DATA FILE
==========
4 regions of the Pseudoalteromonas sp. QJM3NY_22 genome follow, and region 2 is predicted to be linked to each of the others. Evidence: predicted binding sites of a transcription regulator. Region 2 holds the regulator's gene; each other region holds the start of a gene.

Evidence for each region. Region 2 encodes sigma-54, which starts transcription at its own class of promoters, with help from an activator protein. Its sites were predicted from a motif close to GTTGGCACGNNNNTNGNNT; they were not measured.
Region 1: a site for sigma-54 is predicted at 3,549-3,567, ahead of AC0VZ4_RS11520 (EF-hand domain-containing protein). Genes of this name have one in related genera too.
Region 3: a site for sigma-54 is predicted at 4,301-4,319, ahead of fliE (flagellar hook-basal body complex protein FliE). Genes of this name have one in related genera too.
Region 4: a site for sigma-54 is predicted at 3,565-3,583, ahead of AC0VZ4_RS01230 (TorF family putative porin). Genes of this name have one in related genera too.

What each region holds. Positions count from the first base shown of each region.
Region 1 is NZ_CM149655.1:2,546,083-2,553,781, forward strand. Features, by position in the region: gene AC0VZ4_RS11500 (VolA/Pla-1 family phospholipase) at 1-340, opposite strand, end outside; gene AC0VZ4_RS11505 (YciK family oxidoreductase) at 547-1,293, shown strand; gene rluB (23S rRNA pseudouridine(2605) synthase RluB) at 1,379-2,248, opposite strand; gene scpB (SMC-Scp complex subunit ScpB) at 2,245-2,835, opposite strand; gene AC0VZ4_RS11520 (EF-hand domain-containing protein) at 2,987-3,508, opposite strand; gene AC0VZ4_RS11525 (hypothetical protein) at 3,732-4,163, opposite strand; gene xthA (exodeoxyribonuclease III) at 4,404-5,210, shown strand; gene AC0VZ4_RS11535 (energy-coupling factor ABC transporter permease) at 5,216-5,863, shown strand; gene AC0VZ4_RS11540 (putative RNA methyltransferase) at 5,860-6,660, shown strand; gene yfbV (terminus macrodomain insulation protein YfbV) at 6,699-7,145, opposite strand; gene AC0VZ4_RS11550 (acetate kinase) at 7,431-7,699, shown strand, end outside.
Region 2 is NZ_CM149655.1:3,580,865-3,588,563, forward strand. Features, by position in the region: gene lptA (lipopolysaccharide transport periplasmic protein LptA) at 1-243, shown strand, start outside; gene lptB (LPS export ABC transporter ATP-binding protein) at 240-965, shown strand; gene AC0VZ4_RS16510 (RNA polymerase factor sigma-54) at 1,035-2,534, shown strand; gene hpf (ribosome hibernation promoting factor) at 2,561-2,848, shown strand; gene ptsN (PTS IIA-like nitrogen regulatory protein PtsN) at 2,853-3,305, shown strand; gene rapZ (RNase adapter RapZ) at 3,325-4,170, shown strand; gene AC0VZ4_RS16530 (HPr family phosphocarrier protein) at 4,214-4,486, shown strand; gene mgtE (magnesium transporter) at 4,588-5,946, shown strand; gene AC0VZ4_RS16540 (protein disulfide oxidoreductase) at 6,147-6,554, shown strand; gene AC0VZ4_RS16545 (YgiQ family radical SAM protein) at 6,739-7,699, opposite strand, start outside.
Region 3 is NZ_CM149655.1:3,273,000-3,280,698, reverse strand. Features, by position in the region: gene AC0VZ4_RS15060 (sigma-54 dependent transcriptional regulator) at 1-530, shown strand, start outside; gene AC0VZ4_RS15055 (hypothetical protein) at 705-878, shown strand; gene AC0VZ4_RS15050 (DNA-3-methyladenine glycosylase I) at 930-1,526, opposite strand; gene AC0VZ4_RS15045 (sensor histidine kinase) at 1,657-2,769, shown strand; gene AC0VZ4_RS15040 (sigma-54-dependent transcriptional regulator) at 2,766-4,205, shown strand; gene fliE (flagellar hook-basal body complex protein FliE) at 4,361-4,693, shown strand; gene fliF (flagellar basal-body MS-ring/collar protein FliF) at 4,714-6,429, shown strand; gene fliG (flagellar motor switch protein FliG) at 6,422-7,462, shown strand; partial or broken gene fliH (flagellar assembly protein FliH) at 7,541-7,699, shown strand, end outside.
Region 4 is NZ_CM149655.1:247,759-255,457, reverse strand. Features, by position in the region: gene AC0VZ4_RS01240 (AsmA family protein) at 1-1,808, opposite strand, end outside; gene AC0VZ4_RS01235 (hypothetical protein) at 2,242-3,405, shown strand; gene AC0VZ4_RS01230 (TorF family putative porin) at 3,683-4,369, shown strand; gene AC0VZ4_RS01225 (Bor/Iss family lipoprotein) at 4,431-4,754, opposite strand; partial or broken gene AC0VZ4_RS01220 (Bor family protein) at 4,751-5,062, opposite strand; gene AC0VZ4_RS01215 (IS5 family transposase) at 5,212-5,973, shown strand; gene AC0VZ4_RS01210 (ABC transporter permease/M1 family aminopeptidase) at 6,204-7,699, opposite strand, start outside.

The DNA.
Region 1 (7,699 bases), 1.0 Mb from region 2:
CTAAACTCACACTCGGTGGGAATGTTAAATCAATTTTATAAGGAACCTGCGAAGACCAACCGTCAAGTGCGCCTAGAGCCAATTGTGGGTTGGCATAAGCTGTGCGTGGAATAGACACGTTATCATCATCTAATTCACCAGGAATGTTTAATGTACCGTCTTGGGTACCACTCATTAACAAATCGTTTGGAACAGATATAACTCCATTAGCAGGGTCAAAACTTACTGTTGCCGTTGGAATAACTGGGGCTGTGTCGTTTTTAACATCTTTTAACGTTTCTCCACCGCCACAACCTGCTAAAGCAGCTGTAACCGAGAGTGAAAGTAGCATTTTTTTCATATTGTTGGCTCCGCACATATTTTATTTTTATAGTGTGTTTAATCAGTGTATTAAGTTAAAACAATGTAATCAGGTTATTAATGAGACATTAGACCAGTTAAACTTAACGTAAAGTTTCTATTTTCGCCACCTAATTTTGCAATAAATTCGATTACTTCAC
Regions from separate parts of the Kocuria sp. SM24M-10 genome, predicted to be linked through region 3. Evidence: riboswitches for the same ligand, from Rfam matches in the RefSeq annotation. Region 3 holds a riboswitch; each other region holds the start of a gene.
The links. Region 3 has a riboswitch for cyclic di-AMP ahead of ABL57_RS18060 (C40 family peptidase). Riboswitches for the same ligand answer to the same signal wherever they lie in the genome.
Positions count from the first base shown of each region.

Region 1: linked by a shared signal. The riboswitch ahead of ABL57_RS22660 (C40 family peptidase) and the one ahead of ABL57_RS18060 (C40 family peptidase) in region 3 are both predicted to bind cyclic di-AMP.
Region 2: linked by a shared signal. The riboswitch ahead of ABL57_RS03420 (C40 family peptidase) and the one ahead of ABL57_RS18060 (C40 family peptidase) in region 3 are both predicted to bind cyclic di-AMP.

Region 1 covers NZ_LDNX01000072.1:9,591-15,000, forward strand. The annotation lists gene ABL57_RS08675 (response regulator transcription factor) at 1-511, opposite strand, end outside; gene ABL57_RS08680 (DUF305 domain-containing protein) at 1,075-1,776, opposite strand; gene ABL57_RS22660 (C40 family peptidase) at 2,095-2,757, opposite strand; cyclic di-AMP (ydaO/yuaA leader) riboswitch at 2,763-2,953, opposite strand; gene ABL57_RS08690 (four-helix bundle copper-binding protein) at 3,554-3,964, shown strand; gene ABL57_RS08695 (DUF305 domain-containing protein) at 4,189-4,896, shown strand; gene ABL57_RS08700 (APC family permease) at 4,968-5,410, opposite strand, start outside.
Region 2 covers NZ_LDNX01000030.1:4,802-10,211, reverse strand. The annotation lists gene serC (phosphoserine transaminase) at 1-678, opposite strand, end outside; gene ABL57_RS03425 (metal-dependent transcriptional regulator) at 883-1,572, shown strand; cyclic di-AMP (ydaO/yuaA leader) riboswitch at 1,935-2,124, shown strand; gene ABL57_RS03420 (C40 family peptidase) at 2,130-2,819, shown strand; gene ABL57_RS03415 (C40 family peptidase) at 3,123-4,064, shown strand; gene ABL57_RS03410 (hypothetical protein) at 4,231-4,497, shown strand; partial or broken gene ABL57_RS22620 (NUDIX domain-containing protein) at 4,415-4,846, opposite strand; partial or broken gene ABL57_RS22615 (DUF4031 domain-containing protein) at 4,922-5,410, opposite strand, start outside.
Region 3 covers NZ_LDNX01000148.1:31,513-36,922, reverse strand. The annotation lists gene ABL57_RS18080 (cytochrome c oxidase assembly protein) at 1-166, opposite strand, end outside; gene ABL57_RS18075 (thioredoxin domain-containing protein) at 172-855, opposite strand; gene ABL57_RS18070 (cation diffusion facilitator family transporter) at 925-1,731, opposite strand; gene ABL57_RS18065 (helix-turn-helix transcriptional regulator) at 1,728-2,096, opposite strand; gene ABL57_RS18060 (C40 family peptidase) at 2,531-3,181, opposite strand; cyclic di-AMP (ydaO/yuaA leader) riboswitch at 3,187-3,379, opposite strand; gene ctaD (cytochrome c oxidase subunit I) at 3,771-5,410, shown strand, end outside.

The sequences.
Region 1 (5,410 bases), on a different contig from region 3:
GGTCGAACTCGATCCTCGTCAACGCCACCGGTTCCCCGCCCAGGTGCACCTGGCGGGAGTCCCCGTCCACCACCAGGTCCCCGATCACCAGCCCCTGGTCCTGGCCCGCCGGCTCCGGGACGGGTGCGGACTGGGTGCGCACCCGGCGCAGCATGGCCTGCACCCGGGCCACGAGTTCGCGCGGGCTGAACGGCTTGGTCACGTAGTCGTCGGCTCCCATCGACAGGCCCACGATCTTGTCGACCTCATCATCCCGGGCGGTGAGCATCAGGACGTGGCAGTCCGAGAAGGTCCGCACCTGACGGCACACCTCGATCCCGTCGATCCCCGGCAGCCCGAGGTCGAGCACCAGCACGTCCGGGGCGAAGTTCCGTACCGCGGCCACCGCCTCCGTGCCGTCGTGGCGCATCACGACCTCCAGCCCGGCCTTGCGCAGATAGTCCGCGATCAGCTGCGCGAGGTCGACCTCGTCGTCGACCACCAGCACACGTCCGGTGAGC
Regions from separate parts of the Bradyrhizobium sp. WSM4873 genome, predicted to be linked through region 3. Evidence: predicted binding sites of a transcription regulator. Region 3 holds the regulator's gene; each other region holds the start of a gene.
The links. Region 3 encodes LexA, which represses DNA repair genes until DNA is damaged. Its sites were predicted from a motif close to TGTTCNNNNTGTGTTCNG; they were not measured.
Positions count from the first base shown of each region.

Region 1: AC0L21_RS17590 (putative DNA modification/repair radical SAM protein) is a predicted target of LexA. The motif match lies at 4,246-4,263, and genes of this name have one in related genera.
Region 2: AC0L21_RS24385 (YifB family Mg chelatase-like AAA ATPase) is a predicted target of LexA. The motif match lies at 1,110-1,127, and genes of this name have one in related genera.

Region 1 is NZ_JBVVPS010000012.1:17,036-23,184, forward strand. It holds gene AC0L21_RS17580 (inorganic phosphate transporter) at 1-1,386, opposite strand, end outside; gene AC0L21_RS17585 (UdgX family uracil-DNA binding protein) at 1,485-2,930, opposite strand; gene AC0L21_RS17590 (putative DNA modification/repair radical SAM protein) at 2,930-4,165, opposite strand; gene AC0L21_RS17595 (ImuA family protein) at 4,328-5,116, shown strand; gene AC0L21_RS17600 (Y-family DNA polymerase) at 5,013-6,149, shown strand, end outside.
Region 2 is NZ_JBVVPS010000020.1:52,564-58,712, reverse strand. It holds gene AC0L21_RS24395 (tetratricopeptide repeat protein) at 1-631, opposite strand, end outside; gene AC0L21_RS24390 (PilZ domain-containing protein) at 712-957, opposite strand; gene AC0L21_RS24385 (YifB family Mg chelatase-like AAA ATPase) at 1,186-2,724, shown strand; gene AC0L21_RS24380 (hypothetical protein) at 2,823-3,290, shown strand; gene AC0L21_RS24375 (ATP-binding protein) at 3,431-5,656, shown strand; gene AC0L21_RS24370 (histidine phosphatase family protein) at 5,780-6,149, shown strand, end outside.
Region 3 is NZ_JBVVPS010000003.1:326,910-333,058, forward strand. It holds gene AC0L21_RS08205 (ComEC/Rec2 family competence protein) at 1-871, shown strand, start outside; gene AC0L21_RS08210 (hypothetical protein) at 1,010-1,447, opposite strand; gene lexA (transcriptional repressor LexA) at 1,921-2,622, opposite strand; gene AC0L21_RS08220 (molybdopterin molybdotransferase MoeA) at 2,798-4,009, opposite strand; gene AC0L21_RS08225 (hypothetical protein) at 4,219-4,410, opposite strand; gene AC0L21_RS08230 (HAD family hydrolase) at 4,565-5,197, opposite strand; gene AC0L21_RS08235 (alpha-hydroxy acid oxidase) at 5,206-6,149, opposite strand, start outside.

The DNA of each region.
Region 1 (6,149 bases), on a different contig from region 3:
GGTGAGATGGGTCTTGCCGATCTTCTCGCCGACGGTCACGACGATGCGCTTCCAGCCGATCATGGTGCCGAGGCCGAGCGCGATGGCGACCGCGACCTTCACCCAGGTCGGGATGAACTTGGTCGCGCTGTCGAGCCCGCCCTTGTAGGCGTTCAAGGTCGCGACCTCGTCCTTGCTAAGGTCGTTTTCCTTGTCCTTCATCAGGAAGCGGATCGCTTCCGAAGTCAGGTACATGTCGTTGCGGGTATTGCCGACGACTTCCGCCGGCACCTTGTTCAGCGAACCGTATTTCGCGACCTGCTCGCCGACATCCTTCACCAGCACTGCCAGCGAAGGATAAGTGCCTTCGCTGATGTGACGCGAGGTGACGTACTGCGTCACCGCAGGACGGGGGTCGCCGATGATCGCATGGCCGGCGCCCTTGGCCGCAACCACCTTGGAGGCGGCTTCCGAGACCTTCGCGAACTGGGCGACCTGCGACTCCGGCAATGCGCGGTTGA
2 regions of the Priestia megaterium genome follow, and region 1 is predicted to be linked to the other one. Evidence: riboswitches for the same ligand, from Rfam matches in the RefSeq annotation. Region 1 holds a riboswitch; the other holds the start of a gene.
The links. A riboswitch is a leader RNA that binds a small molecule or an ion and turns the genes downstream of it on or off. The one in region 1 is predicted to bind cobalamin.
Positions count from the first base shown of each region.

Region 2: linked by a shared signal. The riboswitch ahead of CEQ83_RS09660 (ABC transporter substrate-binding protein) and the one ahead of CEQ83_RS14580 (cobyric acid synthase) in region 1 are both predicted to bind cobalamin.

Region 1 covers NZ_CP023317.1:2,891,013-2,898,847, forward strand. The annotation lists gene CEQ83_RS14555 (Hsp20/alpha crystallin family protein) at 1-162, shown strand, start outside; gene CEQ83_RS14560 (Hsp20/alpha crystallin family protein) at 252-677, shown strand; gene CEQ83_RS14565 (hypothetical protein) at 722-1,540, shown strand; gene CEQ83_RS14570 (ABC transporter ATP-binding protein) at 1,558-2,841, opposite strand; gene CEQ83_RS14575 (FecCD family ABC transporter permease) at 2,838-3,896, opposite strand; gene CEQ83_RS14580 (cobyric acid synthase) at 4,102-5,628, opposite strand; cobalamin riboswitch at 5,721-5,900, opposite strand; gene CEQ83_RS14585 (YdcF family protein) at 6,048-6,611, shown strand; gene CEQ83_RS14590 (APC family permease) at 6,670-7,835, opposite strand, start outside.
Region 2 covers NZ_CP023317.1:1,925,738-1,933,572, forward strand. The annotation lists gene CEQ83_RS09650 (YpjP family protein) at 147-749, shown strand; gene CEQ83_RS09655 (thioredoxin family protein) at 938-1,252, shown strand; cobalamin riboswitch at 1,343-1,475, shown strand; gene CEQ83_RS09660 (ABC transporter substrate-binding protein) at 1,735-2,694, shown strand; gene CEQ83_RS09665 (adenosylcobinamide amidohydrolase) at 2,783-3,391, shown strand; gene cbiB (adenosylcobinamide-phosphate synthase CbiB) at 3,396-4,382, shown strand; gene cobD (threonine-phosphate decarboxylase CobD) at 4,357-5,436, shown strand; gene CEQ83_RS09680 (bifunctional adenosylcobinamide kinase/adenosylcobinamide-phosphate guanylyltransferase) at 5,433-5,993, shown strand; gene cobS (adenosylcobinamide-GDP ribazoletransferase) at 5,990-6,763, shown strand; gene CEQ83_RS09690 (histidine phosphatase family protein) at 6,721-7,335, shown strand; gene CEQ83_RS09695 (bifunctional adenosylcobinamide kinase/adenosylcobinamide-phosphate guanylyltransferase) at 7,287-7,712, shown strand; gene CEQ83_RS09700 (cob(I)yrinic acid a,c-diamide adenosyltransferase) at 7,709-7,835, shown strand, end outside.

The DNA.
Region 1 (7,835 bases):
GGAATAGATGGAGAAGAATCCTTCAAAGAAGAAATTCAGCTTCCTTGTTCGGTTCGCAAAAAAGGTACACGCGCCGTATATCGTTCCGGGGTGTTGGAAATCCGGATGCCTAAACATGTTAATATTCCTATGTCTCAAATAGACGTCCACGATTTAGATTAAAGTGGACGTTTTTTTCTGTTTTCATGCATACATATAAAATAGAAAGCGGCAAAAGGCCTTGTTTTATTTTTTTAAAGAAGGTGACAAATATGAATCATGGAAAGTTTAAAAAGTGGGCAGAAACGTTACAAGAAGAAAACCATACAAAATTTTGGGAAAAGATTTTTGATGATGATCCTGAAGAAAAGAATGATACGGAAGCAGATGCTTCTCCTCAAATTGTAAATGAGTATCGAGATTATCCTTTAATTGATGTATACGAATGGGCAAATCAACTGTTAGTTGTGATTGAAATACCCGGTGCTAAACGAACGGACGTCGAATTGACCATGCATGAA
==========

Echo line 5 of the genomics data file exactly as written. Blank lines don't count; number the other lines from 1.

Region 4: a site for sigma-54 is predicted at 3,565-3,583, ahead of AC0VZ4_RS01230 (TorF family putative porin). Genes of this name have one in related genera too.